Labour party conference: Access meltdown sparks call for action


newslatestThe Labour party has been told by its own activists that it must do much more to make its own policies and procedures accessible, after a string of access failures at its annual party conference.

Disabled party members described problems with securing interpreters, ramps, hand-rails and accessible information, with the struggle leaving one disabled woman in tears.

A row also developed after several disabled delegates were moved from their reserved seats for the leader’s speech – apparently because party officials were worried about safety issues, as Ed Miliband’s exit route would pass directly in front of them – to make way for young, non-disabled party members in suits.

And organisers even faced a last-minute scramble to put in a ramp to allow Sir Bert Massie – the former chair of the Disability Rights Commission – to access the platform at the Disability Labour fringe meeting.

Dave Allan, a member of Disability Labour and of the union Unite’s disabled members network, told the meeting that the party had failed to make conference information accessible to blind and deaf members.

He said: “A lot of our members have had difficulty in participating.”

Sir Bert said there needed to be support for better access from the top of the party.

He said: “It won’t change in any political party unless the party decides it wants to change, from the leadership down.”

Tracey Lazard, chief executive of Inclusion London, who was at the conference to lobby politicians on behalf of the Reclaiming Our Futures Alliance, called on the party to be “really clear” on the access standards it will deliver when holding internal meetings.

Emily Brothers, Labour’s disabled prospective parliamentary candidate for Sutton and Cheam, told the meeting that she had been forced to meet with the conference arrangements committee and had “presented to them the range of challenges people are having within the party”, such as a lack of BSL interpreters, disabled delegates not being seated in the most accessible part of the conference hall, and problems with accessible information.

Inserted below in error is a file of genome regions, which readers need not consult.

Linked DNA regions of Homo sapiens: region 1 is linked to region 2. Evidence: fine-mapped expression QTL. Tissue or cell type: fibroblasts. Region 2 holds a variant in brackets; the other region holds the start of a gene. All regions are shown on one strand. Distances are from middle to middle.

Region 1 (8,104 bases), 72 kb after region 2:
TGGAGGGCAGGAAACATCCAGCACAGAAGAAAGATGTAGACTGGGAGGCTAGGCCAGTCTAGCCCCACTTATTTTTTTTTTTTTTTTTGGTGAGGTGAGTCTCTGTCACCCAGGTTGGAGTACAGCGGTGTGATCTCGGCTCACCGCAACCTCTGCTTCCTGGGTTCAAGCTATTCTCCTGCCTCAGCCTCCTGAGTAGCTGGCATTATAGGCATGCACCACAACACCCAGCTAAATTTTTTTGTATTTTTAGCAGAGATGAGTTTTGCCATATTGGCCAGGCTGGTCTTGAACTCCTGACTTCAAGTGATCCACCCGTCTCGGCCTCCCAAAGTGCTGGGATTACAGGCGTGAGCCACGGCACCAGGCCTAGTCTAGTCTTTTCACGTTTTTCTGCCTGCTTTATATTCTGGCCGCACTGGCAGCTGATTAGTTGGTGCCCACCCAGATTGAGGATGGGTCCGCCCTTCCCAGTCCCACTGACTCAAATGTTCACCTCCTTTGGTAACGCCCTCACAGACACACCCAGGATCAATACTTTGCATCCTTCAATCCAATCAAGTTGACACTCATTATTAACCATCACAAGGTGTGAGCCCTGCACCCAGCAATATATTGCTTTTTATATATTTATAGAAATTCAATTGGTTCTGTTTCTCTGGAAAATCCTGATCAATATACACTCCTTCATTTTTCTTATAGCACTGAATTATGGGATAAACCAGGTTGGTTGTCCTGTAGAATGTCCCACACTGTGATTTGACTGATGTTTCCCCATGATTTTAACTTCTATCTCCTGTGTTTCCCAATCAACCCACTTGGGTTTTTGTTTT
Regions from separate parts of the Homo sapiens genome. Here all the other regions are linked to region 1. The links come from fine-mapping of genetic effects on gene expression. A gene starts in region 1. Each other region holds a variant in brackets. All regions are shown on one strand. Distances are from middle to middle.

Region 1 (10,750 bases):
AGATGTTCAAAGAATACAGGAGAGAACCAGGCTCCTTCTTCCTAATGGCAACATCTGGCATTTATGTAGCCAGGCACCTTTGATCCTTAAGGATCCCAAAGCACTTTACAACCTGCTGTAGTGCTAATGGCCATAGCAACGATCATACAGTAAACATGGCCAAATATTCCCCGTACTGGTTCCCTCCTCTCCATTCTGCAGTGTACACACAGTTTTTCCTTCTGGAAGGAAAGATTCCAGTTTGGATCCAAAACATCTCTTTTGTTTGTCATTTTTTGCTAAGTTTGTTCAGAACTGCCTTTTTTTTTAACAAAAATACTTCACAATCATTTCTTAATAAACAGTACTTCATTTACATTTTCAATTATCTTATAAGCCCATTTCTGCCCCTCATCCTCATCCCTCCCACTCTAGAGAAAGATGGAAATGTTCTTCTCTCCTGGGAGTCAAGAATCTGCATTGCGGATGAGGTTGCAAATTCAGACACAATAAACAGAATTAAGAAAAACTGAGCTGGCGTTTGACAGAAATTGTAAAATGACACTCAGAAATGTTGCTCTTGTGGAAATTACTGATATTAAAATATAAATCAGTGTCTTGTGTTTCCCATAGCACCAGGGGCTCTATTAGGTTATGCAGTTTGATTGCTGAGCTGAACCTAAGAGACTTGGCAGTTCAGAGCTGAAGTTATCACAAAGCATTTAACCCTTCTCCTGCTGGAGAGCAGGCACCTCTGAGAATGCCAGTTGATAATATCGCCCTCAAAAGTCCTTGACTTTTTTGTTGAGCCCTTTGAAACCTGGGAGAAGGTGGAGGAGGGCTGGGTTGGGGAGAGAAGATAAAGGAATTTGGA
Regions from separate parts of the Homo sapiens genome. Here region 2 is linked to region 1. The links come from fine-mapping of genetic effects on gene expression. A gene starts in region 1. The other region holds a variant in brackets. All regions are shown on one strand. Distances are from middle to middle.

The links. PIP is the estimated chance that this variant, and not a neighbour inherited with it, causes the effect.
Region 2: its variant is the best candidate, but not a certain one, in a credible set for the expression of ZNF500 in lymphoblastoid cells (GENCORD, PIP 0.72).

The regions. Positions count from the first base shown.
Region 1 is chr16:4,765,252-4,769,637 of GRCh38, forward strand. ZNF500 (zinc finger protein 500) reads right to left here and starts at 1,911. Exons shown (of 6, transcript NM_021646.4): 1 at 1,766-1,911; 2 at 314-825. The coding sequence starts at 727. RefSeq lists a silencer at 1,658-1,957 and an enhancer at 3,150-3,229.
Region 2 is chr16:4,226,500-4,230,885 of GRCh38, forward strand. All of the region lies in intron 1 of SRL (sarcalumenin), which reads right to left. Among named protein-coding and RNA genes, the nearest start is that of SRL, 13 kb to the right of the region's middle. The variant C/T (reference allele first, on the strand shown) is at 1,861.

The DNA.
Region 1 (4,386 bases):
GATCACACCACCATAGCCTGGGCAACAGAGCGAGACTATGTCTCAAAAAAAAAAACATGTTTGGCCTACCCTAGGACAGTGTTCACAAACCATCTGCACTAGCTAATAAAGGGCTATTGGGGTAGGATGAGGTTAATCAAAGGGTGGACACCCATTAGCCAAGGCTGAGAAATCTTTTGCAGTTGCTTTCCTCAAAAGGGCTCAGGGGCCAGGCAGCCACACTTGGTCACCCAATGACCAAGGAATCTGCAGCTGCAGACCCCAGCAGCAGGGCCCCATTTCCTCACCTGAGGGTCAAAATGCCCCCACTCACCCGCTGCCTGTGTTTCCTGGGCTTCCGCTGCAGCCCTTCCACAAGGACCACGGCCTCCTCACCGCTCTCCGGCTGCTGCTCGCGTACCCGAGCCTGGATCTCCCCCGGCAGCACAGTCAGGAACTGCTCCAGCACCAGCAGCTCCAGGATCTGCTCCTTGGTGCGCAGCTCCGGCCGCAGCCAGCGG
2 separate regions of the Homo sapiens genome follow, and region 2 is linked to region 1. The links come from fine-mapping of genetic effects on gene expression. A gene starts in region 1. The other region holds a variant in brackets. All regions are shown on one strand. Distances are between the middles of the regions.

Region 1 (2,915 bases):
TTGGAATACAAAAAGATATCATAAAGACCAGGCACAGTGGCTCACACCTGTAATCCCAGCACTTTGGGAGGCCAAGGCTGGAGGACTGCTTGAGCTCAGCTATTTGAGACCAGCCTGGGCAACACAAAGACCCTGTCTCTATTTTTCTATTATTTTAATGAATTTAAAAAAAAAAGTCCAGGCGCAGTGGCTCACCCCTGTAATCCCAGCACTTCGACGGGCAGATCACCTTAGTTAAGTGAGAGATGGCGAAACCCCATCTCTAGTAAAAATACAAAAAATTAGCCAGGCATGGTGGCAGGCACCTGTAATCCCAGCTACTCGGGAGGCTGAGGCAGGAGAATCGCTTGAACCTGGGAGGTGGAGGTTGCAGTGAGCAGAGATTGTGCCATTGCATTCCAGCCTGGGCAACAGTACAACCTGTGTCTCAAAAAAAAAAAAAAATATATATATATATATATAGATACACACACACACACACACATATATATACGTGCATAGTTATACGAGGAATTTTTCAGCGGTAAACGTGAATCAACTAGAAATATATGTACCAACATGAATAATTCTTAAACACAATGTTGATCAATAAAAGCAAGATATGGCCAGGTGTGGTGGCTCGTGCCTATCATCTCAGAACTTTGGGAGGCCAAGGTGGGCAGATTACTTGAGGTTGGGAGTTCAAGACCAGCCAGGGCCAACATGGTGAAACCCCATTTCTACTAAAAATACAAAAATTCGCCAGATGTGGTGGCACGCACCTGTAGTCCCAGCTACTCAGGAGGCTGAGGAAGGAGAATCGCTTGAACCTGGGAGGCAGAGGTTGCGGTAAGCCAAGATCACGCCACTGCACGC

After the fringe meeting, she told Disability News Service (DNS) that she had only received an accessible version of a vital report from Labour’s national policy forum that day – and even then she had only received the first chapter – which had made it impossible for her to contribute to the previous day’s debates.

Even after a ramp was found for Sir Bert, the platform was still not safe and accessible to Cllr Laura Booth, the newly elected chair of Disability Labour, because there was no handrail on the ramp.

Booth also arrived in the main conference hall for a debate to find that someone had pinched the accessible chair that had been reserved for her.

She told DNS after the meeting: “We will write to the national executive committee and say this cannot go on.”

Kate Green, Labour’s shadow minister for disabled people, met disabled campaigners the day after Miliband’s speech to discuss the conference hall incident and the other access issues.

She said party officials had decided “that it would not be safe and accessible for disabled people to use those seats during Ed’s speech, given the logistics of his exit route”.

She said: “I understand seating was offered further along the row, though it seems not everyone was aware of this for some reason.”

Green added: “I’m working with disabled members to consider how we can best have their input to planning and improving our access arrangements for our future conferences. We would very much welcome any suggestions and feedback.”

Tara Flood, director of the Alliance for Inclusive Education, said she had asked if there were any conference guides in accessible formats.

She said: “The guy I spoke to had no idea what I was talking about. I asked him who I should go to, and he said he had no idea.”

Baroness [Tanni] Grey-Thompson, who did not attend the conference but was told about the conference hall incident, said: “Because of the level of discrimination that exists in daily life it would be very easy to see why a disabled person might have taken a negative view of why they were moved.

“It could well be that the manner in which they were told didn’t help.

“I have lost count of the number of times, just in this year, that I have been spoken to negatively because of being disabled.

“I have been at an event where I was told that I had to move because someone more important had to be there.”

She added: “Just a few weeks ago I was told that I was not responsible enough to make a decision on which way I exited from a building.”

The Labour party has so far refused to comment on the access concerns raised by its disabled members.

25 September 2014